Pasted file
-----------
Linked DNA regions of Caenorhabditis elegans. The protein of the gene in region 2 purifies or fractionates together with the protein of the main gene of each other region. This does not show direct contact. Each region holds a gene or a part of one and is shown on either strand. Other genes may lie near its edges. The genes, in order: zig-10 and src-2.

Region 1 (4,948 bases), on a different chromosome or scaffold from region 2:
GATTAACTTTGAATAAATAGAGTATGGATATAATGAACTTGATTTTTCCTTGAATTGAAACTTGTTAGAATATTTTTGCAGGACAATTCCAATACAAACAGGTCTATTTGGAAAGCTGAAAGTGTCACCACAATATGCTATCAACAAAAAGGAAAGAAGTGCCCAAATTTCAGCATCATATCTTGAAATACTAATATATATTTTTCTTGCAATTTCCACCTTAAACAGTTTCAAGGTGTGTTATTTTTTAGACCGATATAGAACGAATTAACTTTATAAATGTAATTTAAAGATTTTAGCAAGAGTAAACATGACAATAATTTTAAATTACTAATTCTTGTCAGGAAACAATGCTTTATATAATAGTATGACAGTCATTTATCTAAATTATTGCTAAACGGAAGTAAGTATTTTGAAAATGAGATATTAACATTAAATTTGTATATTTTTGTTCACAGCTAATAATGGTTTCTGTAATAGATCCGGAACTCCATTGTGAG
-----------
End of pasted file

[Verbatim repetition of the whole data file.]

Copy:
Linked DNA regions of Caenorhabditis elegans. The protein of the gene in region 2 purifies or fractionates together with the protein of the main gene of each other region. This does not show direct contact. Each region holds a gene or a part of one and is shown on either strand. Other genes may lie near its edges. The genes, in order: zig-10 and src-2.

Region 1 (4,948 bases), on a different chromosome or scaffold from region 2:
GATTAACTTTGAATAAATAGAGTATGGATATAATGAACTTGATTTTTCCTTGAATTGAAACTTGTTAGAATATTTTTGCAGGACAATTCCAATACAAACAGGTCTATTTGGAAAGCTGAAAGTGTCACCACAATATGCTATCAACAAAAAGGAAAGAAGTGCCCAAATTTCAGCATCATATCTTGAAATACTAATATATATTTTTCTTGCAATTTCCACCTTAAACAGTTTCAAGGTGTGTTATTTTTTAGACCGATATAGAACGAATTAACTTTATAAATGTAATTTAAAGATTTTAGCAAGAGTAAACATGACAATAATTTTAAATTACTAATTCTTGTCAGGAAACAATGCTTTATATAATAGTATGACAGTCATTTATCTAAATTATTGCTAAACGGAAGTAAGTATTTTGAAAATGAGATATTAACATTAAATTTGTATATTTTTGTTCACAGCTAATAATGGTTTCTGTAATAGATCCGGAACTCCATTGTGAG